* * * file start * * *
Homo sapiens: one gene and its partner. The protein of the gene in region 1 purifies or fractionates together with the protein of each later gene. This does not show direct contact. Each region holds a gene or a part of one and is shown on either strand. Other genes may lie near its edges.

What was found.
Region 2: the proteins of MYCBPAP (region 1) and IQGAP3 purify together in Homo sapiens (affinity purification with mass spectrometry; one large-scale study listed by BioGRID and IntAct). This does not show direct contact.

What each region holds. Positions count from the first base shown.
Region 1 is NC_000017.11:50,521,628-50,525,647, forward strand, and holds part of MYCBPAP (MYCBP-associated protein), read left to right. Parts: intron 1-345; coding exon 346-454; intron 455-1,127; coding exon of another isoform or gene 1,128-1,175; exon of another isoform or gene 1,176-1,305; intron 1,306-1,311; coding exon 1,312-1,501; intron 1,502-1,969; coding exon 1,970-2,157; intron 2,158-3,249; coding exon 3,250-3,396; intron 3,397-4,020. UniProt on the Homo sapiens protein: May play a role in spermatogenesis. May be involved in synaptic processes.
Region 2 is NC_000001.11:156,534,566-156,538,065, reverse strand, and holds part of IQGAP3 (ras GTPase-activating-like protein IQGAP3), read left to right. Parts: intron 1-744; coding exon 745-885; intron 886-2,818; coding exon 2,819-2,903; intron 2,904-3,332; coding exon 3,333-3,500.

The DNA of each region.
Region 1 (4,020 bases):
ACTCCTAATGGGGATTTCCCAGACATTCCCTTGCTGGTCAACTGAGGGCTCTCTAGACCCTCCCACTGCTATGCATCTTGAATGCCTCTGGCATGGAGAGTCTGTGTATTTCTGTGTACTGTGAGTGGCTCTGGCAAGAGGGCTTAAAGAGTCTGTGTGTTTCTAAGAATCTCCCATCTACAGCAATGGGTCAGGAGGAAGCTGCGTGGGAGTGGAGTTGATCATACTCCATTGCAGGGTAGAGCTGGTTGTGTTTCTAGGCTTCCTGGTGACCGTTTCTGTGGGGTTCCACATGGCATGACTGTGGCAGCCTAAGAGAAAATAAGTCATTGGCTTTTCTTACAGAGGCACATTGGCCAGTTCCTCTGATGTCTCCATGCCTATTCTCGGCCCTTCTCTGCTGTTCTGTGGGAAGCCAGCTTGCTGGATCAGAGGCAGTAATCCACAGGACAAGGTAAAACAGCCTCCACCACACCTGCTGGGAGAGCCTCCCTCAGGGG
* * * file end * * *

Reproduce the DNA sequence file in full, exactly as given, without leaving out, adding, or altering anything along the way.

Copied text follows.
Homo sapiens: one gene and its partner. The protein of the gene in region 1 purifies or fractionates together with the protein of each later gene. This does not show direct contact. Each region holds a gene or a part of one and is shown on either strand. Other genes may lie near its edges.

What was found.
Region 2: the proteins of MYCBPAP (region 1) and IQGAP3 purify together in Homo sapiens (affinity purification with mass spectrometry; one large-scale study listed by BioGRID and IntAct). This does not show direct contact.

What each region holds. Positions count from the first base shown.
Region 1 is NC_000017.11:50,521,628-50,525,647, forward strand, and holds part of MYCBPAP (MYCBP-associated protein), read left to right. Parts: intron 1-345; coding exon 346-454; intron 455-1,127; coding exon of another isoform or gene 1,128-1,175; exon of another isoform or gene 1,176-1,305; intron 1,306-1,311; coding exon 1,312-1,501; intron 1,502-1,969; coding exon 1,970-2,157; intron 2,158-3,249; coding exon 3,250-3,396; intron 3,397-4,020. UniProt on the Homo sapiens protein: May play a role in spermatogenesis. May be involved in synaptic processes.
Region 2 is NC_000001.11:156,534,566-156,538,065, reverse strand, and holds part of IQGAP3 (ras GTPase-activating-like protein IQGAP3), read left to right. Parts: intron 1-744; coding exon 745-885; intron 886-2,818; coding exon 2,819-2,903; intron 2,904-3,332; coding exon 3,333-3,500.

The DNA of each region.
Region 1 (4,020 bases):
ACTCCTAATGGGGATTTCCCAGACATTCCCTTGCTGGTCAACTGAGGGCTCTCTAGACCCTCCCACTGCTATGCATCTTGAATGCCTCTGGCATGGAGAGTCTGTGTATTTCTGTGTACTGTGAGTGGCTCTGGCAAGAGGGCTTAAAGAGTCTGTGTGTTTCTAAGAATCTCCCATCTACAGCAATGGGTCAGGAGGAAGCTGCGTGGGAGTGGAGTTGATCATACTCCATTGCAGGGTAGAGCTGGTTGTGTTTCTAGGCTTCCTGGTGACCGTTTCTGTGGGGTTCCACATGGCATGACTGTGGCAGCCTAAGAGAAAATAAGTCATTGGCTTTTCTTACAGAGGCACATTGGCCAGTTCCTCTGATGTCTCCATGCCTATTCTCGGCCCTTCTCTGCTGTTCTGTGGGAAGCCAGCTTGCTGGATCAGAGGCAGTAATCCACAGGACAAGGTAAAACAGCCTCCACCACACCTGCTGGGAGAGCCTCCCTCAGGGG